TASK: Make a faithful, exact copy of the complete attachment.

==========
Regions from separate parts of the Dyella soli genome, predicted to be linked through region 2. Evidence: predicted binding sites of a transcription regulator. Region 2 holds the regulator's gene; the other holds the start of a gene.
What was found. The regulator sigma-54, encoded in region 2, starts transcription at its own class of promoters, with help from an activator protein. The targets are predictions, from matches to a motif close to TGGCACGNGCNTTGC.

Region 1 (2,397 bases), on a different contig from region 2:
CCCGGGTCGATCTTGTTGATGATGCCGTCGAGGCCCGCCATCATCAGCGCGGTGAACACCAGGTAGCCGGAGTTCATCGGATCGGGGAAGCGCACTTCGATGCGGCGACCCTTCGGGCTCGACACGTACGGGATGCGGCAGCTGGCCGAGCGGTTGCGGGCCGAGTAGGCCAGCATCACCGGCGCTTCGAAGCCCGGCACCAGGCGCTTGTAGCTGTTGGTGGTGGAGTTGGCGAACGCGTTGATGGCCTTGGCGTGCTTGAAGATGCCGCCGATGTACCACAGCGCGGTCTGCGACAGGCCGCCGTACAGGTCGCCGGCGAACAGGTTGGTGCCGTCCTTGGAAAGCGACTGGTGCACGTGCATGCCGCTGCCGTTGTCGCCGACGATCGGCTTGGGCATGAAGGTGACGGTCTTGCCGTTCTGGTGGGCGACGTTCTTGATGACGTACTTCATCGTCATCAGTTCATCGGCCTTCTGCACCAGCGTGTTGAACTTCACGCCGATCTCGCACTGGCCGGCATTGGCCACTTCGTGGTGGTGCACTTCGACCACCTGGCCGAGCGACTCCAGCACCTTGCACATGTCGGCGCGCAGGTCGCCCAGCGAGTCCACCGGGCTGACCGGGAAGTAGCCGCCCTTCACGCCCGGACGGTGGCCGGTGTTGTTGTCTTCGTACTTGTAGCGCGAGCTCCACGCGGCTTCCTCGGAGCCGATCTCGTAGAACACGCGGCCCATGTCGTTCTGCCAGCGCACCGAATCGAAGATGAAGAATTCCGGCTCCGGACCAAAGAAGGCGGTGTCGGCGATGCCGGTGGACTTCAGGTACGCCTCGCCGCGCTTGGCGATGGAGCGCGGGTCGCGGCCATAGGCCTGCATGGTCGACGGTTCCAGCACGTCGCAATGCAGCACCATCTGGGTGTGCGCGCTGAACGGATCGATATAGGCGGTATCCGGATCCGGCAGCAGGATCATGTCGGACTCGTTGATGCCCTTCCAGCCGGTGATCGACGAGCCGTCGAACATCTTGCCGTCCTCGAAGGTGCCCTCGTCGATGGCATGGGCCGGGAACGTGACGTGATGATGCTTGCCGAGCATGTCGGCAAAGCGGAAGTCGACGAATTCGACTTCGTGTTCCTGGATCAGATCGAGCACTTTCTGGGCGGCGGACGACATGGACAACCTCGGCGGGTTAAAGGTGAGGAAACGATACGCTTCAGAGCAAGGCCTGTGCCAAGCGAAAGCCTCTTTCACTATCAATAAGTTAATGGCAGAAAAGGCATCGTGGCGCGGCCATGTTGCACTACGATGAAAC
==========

Regions from separate parts of the Dyella soli genome, predicted to be linked through region 2. Evidence: predicted binding sites of a transcription regulator. Region 2 holds the regulator's gene; the other holds the start of a gene.
What was found. The regulator sigma-54, encoded in region 2, starts transcription at its own class of promoters, with help from an activator protein. The targets are predictions, from matches to a motif close to TGGCACGNGCNTTGC.

Region 1 (2,397 bases), on a different contig from region 2:
CCCGGGTCGATCTTGTTGATGATGCCGTCGAGGCCCGCCATCATCAGCGCGGTGAACACCAGGTAGCCGGAGTTCATCGGATCGGGGAAGCGCACTTCGATGCGGCGACCCTTCGGGCTCGACACGTACGGGATGCGGCAGCTGGCCGAGCGGTTGCGGGCCGAGTAGGCCAGCATCACCGGCGCTTCGAAGCCCGGCACCAGGCGCTTGTAGCTGTTGGTGGTGGAGTTGGCGAACGCGTTGATGGCCTTGGCGTGCTTGAAGATGCCGCCGATGTACCACAGCGCGGTCTGCGACAGGCCGCCGTACAGGTCGCCGGCGAACAGGTTGGTGCCGTCCTTGGAAAGCGACTGGTGCACGTGCATGCCGCTGCCGTTGTCGCCGACGATCGGCTTGGGCATGAAGGTGACGGTCTTGCCGTTCTGGTGGGCGACGTTCTTGATGACGTACTTCATCGTCATCAGTTCATCGGCCTTCTGCACCAGCGTGTTGAACTTCACGCCGATCTCGCACTGGCCGGCATTGGCCACTTCGTGGTGGTGCACTTCGACCACCTGGCCGAGCGACTCCAGCACCTTGCACATGTCGGCGCGCAGGTCGCCCAGCGAGTCCACCGGGCTGACCGGGAAGTAGCCGCCCTTCACGCCCGGACGGTGGCCGGTGTTGTTGTCTTCGTACTTGTAGCGCGAGCTCCACGCGGCTTCCTCGGAGCCGATCTCGTAGAACACGCGGCCCATGTCGTTCTGCCAGCGCACCGAATCGAAGATGAAGAATTCCGGCTCCGGACCAAAGAAGGCGGTGTCGGCGATGCCGGTGGACTTCAGGTACGCCTCGCCGCGCTTGGCGATGGAGCGCGGGTCGCGGCCATAGGCCTGCATGGTCGACGGTTCCAGCACGTCGCAATGCAGCACCATCTGGGTGTGCGCGCTGAACGGATCGATATAGGCGGTATCCGGATCCGGCAGCAGGATCATGTCGGACTCGTTGATGCCCTTCCAGCCGGTGATCGACGAGCCGTCGAACATCTTGCCGTCCTCGAAGGTGCCCTCGTCGATGGCATGGGCCGGGAACGTGACGTGATGATGCTTGCCGAGCATGTCGGCAAAGCGGAAGTCGACGAATTCGACTTCGTGTTCCTGGATCAGATCGAGCACTTTCTGGGCGGCGGACGACATGGACAACCTCGGCGGGTTAAAGGTGAGGAAACGATACGCTTCAGAGCAAGGCCTGTGCCAAGCGAAAGCCTCTTTCACTATCAATAAGTTAATGGCAGAAAAGGCATCGTGGCGCGGCCATGTTGCACTACGATGAAAC